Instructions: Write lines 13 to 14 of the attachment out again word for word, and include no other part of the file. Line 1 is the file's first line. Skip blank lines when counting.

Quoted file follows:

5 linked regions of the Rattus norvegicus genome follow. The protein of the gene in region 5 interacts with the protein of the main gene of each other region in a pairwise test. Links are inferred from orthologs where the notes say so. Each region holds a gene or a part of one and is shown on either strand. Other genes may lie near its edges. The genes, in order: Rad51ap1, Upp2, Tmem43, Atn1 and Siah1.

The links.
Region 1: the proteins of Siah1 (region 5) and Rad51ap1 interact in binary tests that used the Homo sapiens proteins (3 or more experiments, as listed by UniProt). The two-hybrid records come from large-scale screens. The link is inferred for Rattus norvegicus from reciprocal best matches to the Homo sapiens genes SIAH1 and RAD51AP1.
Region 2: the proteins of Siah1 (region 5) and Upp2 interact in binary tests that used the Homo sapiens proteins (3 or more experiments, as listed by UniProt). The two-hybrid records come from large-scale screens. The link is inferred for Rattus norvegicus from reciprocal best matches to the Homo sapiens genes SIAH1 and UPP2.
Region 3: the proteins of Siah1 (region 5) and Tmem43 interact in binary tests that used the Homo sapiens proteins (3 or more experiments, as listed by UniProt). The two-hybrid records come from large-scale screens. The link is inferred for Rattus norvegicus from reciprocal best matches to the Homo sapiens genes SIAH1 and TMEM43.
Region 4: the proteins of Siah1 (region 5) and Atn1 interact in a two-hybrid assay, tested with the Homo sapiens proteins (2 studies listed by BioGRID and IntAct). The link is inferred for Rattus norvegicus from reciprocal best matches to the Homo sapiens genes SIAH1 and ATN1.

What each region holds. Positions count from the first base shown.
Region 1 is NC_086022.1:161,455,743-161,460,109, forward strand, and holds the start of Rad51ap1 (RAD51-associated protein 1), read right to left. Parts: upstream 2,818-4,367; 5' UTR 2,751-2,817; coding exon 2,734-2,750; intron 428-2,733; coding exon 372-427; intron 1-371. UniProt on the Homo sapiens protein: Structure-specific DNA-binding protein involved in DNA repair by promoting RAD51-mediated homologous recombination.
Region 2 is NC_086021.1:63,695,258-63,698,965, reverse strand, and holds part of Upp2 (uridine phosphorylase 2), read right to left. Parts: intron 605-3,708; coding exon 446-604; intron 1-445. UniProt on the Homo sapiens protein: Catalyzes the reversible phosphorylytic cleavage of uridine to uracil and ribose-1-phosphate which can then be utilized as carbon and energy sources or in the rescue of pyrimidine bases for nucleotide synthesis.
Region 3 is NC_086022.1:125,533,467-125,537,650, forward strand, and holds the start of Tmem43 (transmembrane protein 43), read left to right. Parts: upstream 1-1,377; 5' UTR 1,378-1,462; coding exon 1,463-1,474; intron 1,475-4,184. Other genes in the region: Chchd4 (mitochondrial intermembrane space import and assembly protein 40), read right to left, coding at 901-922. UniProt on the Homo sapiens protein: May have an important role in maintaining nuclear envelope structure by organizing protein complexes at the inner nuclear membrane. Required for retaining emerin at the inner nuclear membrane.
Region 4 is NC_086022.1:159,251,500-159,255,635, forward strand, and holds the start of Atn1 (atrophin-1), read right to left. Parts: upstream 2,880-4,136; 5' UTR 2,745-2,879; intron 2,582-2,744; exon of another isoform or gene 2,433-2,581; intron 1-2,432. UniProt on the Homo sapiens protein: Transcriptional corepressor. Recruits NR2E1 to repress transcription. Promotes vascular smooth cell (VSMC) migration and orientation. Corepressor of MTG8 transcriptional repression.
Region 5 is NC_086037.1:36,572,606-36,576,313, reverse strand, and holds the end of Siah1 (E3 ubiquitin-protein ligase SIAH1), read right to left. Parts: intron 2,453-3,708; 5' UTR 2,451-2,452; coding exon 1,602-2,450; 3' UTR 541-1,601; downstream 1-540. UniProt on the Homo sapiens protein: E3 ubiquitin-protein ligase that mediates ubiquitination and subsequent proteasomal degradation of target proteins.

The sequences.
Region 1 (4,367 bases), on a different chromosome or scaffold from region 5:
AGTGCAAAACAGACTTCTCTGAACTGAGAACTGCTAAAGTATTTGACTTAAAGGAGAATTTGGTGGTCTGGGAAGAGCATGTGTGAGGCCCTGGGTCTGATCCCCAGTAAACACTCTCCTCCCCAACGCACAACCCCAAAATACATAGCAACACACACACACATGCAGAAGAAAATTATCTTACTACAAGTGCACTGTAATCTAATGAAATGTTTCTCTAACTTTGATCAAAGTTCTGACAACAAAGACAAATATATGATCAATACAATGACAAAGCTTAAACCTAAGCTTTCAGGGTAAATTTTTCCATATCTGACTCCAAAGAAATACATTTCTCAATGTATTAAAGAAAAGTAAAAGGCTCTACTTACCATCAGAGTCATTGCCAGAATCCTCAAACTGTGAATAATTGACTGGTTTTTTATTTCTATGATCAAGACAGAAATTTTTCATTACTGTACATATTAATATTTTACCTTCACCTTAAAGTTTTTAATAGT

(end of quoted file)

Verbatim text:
The sequences.
Region 1 (4,367 bases), on a different chromosome or scaffold from region 5: